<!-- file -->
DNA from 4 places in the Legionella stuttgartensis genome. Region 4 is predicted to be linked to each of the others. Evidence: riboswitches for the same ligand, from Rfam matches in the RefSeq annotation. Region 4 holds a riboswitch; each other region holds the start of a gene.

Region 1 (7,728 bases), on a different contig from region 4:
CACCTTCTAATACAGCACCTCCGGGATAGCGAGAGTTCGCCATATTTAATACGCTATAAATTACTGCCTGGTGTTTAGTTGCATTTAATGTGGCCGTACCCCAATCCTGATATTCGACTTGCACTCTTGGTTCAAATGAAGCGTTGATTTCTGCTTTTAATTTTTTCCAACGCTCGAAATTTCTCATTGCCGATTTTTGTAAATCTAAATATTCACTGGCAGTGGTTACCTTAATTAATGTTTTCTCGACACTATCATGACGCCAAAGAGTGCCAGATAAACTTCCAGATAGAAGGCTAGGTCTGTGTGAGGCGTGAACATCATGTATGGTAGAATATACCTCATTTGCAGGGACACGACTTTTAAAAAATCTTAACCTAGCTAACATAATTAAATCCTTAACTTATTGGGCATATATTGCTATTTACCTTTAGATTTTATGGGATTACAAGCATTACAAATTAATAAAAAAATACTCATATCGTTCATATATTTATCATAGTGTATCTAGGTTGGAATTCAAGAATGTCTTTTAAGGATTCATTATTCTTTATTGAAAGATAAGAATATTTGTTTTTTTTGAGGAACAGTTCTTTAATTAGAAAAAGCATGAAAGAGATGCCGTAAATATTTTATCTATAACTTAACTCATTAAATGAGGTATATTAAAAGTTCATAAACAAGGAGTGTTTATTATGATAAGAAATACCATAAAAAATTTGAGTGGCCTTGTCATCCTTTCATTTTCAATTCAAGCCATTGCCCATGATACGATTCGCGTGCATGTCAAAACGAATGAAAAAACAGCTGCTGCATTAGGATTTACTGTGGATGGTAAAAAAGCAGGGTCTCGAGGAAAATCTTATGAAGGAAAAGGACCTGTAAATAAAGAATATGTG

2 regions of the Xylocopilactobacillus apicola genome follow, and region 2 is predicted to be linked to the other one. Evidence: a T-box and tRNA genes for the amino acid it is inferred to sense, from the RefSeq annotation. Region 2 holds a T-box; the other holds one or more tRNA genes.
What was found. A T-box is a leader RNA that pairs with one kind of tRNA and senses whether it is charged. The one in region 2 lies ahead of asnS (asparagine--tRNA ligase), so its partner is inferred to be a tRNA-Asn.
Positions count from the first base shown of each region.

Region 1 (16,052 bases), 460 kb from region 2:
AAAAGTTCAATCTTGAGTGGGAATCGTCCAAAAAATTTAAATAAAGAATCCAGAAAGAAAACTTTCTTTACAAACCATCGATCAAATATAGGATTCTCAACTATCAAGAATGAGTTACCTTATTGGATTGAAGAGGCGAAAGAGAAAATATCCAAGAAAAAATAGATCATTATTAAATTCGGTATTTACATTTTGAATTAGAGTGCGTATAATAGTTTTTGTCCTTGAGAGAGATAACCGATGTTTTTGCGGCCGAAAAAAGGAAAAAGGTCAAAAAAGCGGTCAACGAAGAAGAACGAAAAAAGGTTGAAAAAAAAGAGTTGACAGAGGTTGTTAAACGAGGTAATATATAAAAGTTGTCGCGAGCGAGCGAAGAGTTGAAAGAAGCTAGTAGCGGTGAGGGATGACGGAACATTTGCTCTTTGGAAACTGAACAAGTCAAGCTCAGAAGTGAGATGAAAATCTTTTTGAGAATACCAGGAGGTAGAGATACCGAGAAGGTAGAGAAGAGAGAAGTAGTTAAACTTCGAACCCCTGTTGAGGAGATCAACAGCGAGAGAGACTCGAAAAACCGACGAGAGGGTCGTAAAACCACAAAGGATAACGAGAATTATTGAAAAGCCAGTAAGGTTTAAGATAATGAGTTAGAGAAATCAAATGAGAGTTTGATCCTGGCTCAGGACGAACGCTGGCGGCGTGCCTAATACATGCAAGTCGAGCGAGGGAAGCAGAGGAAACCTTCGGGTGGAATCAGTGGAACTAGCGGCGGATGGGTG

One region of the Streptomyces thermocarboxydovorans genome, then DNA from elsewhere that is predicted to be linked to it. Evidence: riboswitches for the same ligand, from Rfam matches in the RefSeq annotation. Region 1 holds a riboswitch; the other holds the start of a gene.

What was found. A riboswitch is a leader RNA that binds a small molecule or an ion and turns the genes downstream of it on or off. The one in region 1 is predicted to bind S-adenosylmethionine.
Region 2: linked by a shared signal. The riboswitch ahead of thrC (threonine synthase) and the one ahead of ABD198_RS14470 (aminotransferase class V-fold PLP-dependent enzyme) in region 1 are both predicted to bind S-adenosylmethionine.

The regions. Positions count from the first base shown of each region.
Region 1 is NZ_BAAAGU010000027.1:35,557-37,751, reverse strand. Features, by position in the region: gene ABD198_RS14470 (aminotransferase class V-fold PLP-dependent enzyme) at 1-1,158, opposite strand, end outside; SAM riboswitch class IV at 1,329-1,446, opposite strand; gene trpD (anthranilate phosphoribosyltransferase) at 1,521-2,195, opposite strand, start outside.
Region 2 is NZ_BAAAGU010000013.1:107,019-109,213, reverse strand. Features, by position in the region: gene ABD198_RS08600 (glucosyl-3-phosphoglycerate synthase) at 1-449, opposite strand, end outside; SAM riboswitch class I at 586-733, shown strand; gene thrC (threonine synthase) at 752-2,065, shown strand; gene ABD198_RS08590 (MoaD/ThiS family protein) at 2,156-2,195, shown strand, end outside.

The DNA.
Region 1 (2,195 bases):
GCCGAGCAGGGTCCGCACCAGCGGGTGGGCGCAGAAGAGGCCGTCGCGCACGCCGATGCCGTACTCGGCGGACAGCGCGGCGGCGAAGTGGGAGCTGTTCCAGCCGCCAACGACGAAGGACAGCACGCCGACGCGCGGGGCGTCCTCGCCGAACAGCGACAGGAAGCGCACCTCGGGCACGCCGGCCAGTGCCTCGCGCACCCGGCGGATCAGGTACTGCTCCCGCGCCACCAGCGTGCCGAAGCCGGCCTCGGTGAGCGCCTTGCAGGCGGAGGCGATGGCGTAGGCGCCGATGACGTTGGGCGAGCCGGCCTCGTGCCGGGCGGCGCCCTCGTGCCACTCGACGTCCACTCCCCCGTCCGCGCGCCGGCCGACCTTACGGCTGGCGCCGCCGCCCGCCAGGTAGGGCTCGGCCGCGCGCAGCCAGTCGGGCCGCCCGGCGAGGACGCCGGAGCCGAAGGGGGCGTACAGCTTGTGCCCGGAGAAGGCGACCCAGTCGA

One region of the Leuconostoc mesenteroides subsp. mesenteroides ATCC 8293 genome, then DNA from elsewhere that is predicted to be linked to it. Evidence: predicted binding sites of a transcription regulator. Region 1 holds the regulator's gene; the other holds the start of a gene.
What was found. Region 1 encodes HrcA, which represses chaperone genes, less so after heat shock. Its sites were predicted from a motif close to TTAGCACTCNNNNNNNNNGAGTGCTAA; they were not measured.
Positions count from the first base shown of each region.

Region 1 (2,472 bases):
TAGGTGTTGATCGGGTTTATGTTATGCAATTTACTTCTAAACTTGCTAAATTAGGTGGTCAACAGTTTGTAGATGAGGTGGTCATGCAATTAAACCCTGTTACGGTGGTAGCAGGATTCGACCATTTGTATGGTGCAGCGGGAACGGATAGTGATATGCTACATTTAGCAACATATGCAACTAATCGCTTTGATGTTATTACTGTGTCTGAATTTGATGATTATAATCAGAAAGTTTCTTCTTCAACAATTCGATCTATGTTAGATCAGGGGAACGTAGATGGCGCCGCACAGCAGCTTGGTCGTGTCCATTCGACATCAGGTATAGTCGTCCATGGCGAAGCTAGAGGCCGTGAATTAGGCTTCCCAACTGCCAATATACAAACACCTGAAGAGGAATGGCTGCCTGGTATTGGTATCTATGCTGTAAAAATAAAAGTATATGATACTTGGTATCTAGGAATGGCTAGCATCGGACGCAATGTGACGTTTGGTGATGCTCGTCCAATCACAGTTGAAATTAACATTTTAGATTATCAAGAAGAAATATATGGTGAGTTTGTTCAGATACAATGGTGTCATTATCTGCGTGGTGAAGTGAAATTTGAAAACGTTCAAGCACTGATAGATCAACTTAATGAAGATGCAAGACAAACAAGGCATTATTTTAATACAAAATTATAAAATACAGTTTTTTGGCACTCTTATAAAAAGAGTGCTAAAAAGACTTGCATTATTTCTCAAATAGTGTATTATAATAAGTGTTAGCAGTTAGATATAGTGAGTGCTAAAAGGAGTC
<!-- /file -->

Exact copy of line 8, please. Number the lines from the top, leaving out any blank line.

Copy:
AAAAGTTCAATCTTGAGTGGGAATCGTCCAAAAAATTTAAATAAAGAATCCAGAAAGAAAACTTTCTTTACAAACCATCGATCAAATATAGGATTCTCAACTATCAAGAATGAGTTACCTTATTGGATTGAAGAGGCGAAAGAGAAAATATCCAAGAAAAAATAGATCATTATTAAATTCGGTATTTACATTTTGAATTAGAGTGCGTATAATAGTTTTTGTCCTTGAGAGAGATAACCGATGTTTTTGCGGCCGAAAAAAGGAAAAAGGTCAAAAAAGCGGTCAACGAAGAAGAACGAAAAAAGGTTGAAAAAAAAGAGTTGACAGAGGTTGTTAAACGAGGTAATATATAAAAGTTGTCGCGAGCGAGCGAAGAGTTGAAAGAAGCTAGTAGCGGTGAGGGATGACGGAACATTTGCTCTTTGGAAACTGAACAAGTCAAGCTCAGAAGTGAGATGAAAATCTTTTTGAGAATACCAGGAGGTAGAGATACCGAGAAGGTAGAGAAGAGAGAAGTAGTTAAACTTCGAACCCCTGTTGAGGAGATCAACAGCGAGAGAGACTCGAAAAACCGACGAGAGGGTCGTAAAACCACAAAGGATAACGAGAATTATTGAAAAGCCAGTAAGGTTTAAGATAATGAGTTAGAGAAATCAAATGAGAGTTTGATCCTGGCTCAGGACGAACGCTGGCGGCGTGCCTAATACATGCAAGTCGAGCGAGGGAAGCAGAGGAAACCTTCGGGTGGAATCAGTGGAACTAGCGGCGGATGGGTG